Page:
My encounter with Chiara

My encounter with Chiara

by Stefano Zamagni
from "Economy of Communion - a new culture "  n.28 - december  2008

n28_pag._05_stefano_zamagni.jpgIt was through a meeting of the Economy of Communion that I met Chiara almost 15 years ago. That meeting laid the foundation for a deep and fruitful friendship. Much has already been said and written about Chiara, her Charism, her thought and her work. Although I’m in a deeply emotional state, I would like to add a few lines to the already ample literature around this human figure, truly extraordinary. It is truly a privilege to speak, very briefly, about those characteristic traits of her personality, that were out of the ordinary and that struck me the most and stayed with me.

The first is her sensitivity that was like a declaration of trust in life. A person who is sensitive pays attention to and reveres others, is ready to see, is interested in new discoveries. Chiara chose to elevate sensitivity to an operational principle for the Movement she founded. An eloquent sign of this concept’s importance to all the Focolarini is the very special attention they give to caring for everything that is beautiful as a way to regain truth and goodness. You may recall the famous sentence by Hans von Balthasar: “in a world without beauty also goodness loses its attraction...  In a world that believes it is incapable of affirming beauty, the arguments in favor of the truth also lose their strength”.

Chiara made this sentence her own and tranformed it into good works.  Precisely because Chiara was convinced that only beauty attracts love, she dedicated a great deal of energy to put us on our guard against one of the most insidious risks of our civilization -- that beauty be reduced to nothing more than a consumer good from which we seek immediate enjoyment.Chiara’s love for beauty does not come from a vague esthetic sense; rather, it is an expression of her deep realization that ugliness in our cities and in our living places tends to produce moral ugliness. This is how I have come to understand the space and attention devoted, within the Movement, to various artistic expressions, from music to theater, from painting to literature.


A second characteristic of Chiara’s was her growing attention toward ways of thinking and toward culture in general. Chiara showed us what it really means to promote culture. Culture is like a tree; it is something that must grow. Thomas Elliot admonished us that we can’t build a tree; we can plant it and then wait for it to mature in due time. However we can take care of it and accelerate its growth. The birth of the new Sophia University is just the last of her unimaginable realizations. The fact is that Chiara had understood, since the beginning of her walk of faith, that it is knowledge which creates love. The love that comes from need is frail: the love that comes from knowledge is overabundant. In large portions of our contemporary conscience, God is neither affirmed or denied.  Rather He is restricted to the past in the sense that any question about Him today generates no interest, neither cultural nor emotional.  God could very well exist, but we don’t care. It is against this sort of spiritual numbness the Chiara’s words and actions have been especially effective, most of all at the level of dialogue about the economy.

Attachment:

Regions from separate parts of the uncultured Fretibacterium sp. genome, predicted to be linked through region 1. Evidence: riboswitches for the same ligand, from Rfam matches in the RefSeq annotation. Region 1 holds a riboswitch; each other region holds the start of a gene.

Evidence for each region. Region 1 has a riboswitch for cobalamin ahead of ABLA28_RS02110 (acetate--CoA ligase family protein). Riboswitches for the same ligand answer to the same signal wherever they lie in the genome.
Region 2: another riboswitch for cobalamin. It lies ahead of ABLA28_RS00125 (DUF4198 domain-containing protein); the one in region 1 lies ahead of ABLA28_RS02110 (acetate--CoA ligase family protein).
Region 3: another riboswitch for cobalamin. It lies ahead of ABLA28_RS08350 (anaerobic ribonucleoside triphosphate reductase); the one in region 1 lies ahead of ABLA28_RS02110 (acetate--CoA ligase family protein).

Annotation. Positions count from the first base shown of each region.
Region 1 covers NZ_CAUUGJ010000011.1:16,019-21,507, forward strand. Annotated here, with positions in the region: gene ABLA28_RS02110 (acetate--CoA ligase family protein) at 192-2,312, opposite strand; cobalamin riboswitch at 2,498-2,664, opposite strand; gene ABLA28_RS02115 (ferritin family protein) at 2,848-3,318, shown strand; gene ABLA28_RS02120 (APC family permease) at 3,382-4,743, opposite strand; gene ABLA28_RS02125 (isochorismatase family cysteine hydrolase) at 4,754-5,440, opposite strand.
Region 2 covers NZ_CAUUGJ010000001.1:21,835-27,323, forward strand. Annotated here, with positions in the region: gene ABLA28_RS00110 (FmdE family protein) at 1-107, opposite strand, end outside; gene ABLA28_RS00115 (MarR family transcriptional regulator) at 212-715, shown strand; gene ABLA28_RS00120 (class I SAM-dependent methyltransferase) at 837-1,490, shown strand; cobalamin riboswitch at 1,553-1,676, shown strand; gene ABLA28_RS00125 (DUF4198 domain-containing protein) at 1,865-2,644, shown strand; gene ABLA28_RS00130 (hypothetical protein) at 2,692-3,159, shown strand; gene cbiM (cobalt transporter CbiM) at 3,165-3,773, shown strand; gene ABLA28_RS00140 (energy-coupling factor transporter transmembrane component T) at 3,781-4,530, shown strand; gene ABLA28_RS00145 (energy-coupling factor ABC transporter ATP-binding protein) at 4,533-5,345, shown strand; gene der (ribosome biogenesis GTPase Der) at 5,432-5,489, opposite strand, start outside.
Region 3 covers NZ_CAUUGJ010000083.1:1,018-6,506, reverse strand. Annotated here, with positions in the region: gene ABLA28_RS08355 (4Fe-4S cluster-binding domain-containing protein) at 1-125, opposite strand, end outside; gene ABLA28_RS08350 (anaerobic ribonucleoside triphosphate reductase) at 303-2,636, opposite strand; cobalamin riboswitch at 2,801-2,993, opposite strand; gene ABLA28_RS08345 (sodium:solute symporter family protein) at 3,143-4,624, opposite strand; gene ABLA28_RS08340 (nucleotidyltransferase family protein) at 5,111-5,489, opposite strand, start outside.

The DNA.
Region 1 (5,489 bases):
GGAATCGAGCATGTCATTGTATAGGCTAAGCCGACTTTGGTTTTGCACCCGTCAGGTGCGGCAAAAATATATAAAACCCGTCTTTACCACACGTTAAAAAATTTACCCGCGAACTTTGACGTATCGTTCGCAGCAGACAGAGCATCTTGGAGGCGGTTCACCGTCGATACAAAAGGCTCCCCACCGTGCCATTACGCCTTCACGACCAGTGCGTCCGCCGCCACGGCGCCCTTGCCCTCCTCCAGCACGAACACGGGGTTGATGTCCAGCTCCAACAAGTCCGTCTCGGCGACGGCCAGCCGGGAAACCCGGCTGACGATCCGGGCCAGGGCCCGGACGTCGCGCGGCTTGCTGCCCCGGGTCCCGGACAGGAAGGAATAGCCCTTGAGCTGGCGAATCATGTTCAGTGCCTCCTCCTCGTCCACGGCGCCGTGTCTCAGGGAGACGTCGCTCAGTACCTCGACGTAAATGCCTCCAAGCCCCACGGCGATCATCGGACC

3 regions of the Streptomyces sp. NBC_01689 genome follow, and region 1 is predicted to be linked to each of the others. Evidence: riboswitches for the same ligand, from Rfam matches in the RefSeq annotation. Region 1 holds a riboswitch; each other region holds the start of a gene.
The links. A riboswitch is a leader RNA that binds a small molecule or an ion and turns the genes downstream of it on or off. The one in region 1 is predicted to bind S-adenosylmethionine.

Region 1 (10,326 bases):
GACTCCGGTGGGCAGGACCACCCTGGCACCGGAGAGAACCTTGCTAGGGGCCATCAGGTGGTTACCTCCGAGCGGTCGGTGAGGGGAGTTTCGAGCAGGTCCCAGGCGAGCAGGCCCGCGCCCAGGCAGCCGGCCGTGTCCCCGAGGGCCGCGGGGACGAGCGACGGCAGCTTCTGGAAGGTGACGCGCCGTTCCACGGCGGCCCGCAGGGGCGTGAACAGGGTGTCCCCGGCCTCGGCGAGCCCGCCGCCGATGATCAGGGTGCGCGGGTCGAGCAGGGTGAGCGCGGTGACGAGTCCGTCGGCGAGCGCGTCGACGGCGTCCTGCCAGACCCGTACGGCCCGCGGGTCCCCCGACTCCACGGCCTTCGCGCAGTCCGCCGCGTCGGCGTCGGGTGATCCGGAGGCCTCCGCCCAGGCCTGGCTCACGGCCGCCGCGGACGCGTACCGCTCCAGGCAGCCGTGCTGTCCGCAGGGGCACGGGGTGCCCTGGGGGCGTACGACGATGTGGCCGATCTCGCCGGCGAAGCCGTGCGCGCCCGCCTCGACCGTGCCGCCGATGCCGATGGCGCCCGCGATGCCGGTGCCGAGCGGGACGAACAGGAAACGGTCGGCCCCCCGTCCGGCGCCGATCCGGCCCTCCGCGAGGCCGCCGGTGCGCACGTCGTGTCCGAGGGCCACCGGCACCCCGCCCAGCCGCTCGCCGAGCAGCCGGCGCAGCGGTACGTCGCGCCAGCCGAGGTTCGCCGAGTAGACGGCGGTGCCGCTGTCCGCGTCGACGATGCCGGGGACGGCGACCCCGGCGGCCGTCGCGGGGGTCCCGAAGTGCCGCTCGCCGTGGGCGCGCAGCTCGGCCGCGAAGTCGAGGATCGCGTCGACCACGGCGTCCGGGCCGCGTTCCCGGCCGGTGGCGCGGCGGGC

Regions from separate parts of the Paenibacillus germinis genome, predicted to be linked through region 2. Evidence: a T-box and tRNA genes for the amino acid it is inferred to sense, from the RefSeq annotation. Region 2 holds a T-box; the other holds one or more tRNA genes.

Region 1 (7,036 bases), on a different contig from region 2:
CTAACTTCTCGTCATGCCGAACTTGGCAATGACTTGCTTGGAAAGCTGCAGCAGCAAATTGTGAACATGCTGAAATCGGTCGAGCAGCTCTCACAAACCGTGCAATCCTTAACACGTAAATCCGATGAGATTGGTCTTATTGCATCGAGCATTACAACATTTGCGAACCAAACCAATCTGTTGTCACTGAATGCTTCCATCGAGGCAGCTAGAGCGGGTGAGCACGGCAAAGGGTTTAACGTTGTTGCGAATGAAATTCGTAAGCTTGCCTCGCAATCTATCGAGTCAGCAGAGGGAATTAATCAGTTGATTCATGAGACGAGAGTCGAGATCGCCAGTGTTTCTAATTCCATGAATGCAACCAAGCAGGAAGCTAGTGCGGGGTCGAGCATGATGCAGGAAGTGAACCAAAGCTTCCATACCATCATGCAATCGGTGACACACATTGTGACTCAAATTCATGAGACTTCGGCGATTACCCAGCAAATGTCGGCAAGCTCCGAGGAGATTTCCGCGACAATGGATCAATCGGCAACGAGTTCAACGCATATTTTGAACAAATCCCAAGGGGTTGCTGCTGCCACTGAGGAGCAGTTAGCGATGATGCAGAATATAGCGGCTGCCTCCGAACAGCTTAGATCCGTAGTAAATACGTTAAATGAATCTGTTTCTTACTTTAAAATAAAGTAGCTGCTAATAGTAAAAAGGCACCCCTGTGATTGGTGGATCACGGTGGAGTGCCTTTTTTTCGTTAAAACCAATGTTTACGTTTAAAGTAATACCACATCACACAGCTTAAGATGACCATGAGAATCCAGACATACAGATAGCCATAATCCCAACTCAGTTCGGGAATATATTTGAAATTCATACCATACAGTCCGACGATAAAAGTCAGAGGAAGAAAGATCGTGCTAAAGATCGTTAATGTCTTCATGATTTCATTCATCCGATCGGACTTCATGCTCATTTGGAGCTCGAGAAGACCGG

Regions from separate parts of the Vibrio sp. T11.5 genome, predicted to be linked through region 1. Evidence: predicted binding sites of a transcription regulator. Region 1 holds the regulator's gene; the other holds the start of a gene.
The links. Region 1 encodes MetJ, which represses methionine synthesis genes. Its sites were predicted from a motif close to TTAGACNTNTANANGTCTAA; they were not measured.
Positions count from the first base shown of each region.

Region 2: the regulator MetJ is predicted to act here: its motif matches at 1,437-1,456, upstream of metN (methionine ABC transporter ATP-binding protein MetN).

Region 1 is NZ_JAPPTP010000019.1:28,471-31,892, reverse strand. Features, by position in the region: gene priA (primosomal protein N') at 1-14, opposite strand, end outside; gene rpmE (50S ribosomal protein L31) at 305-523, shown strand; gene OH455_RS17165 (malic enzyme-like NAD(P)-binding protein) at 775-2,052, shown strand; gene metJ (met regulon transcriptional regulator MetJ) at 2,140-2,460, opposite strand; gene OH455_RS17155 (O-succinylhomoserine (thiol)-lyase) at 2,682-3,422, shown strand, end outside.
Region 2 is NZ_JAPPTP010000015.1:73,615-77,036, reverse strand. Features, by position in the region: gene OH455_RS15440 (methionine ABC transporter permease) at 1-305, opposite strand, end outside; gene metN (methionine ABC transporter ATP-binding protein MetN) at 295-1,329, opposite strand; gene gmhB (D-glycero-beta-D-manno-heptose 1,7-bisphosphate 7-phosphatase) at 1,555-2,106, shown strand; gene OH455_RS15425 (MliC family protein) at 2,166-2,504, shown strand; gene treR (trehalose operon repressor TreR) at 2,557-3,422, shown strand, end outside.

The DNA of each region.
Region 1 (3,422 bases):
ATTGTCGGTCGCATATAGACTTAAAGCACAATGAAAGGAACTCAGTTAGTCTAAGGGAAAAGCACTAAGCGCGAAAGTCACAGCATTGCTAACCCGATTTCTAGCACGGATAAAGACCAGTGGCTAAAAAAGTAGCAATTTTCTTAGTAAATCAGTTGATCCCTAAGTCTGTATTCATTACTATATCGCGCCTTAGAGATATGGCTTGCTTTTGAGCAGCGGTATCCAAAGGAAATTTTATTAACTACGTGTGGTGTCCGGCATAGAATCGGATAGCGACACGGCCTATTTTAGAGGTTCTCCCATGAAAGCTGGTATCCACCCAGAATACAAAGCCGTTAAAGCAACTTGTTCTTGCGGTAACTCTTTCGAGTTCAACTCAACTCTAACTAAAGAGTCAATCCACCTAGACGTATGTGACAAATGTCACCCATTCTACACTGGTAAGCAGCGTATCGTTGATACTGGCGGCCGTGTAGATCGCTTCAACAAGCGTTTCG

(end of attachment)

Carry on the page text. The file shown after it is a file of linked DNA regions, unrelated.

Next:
Finally, the patient yet tireless fight against the pseudo-culture of the catastrophe and of our whining and complaining is the other aspect of her message and of Chiara’s legacy.  Chiara had well understood that as bad a person can be, he or she is not capable of absolute evil. And therefore it is senseless to give into the desperate conclusions by Kafka according to which “there is a point of arrival but no way to get there”. For the Focolarini there is a way to get there and it is to bring into the agora, not only the themes of justice and freedom, but also the theme of brotherhood, and, further, to bring into economic sphere the theme of reciprocity as gratuitousness. In truth, if politics’ role is taking care of human beings, then its foundation has to be explored in the idea of “staying with”. On the other hand, if the ultimate purpose of the economy is to prepare the conditions to make life happy, that is, human, then in order to understand the profound identity of the economic behavior, we need to adopt the perspective of the person who takes action. We cannot reach this deep understanding if we hold onto a neutral, third person perspective, as used in the doctrine of natural law, or if we remain like the impartial onlooker found in the many types of contractual forms.  The political movement for unity and the economy of communion are mature fruits of Chiara’s original vital and generous inspiration. She was never satisfied with charity as philia although she did not disdain it. The great contribution Chiara offered to the culture of post modernity is that of giving back charity as agape to the public sphere, after modernity enclosed it within the sphere of the private realm.

I would like to end with an epigram that Göethe placed on the lips of the angels as they tore away Faust’s soul from the demon’s clutches: “Those who make the effort to continually advance are those we can save”. Chiara made the effort to advance--always and constantly--and now she is among the blessed. Praise be to Her and to her witness of life, so that more lives like hers may be generated in those who follow her footsteps.

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